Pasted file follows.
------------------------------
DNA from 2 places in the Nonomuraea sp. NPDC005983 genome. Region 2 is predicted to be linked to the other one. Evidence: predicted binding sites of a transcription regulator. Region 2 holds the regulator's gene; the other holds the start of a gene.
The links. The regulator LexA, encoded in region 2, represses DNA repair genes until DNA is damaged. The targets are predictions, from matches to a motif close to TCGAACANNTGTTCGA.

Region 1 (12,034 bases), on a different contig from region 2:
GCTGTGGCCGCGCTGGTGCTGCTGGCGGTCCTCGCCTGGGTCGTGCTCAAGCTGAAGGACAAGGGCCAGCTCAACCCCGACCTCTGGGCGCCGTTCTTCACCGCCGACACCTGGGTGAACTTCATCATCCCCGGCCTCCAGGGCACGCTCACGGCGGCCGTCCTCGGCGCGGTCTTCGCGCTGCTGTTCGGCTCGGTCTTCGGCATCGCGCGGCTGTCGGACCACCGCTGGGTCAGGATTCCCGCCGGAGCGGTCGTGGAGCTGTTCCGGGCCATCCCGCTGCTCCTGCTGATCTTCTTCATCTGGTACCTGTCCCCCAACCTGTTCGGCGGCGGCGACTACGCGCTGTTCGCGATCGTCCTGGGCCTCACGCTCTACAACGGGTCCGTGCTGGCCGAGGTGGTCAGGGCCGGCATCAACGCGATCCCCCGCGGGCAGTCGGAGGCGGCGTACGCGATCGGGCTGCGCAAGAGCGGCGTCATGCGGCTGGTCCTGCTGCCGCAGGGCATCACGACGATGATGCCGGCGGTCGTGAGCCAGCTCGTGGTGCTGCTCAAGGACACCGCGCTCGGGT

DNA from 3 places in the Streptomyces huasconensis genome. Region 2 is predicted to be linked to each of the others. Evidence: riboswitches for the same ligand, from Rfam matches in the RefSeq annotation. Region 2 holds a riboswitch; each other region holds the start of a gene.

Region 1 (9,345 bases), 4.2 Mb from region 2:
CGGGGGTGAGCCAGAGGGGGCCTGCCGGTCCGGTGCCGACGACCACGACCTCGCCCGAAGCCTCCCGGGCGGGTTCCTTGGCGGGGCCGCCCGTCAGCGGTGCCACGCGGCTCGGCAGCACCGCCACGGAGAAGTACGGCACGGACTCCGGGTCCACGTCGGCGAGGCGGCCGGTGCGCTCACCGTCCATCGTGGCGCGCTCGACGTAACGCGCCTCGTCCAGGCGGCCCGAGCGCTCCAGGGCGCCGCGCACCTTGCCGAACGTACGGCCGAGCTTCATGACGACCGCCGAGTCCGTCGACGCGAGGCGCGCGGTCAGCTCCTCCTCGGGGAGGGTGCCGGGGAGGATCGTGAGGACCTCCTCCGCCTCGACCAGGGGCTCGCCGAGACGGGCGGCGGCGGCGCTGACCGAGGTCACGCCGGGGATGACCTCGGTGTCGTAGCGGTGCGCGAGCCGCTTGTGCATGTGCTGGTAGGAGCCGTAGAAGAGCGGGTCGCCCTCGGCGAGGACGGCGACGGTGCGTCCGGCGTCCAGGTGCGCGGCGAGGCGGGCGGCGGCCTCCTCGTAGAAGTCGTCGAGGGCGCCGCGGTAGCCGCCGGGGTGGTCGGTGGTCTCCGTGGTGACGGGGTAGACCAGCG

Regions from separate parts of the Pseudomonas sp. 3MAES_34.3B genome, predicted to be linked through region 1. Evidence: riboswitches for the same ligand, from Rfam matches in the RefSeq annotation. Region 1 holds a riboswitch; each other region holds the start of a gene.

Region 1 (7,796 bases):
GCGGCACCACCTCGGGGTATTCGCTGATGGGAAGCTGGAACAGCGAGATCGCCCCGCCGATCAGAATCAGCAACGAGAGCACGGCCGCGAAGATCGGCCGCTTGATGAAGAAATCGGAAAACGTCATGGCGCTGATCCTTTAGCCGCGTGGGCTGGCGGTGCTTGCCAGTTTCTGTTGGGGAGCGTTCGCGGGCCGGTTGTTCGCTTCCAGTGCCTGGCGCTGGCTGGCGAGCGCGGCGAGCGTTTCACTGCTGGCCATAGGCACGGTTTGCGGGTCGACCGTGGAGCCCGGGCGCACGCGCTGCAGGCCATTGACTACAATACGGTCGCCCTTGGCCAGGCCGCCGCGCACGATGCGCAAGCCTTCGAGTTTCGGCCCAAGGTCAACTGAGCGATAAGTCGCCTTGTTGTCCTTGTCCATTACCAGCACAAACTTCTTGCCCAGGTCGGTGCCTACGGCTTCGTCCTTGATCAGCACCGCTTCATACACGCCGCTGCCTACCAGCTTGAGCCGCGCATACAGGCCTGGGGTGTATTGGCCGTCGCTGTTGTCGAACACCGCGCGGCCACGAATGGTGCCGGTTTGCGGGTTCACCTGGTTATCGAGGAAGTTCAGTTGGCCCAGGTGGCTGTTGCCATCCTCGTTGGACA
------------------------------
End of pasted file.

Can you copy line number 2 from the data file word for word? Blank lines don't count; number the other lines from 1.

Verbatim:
The links. The regulator LexA, encoded in region 2, represses DNA repair genes until DNA is damaged. The targets are predictions, from matches to a motif close to TCGAACANNTGTTCGA.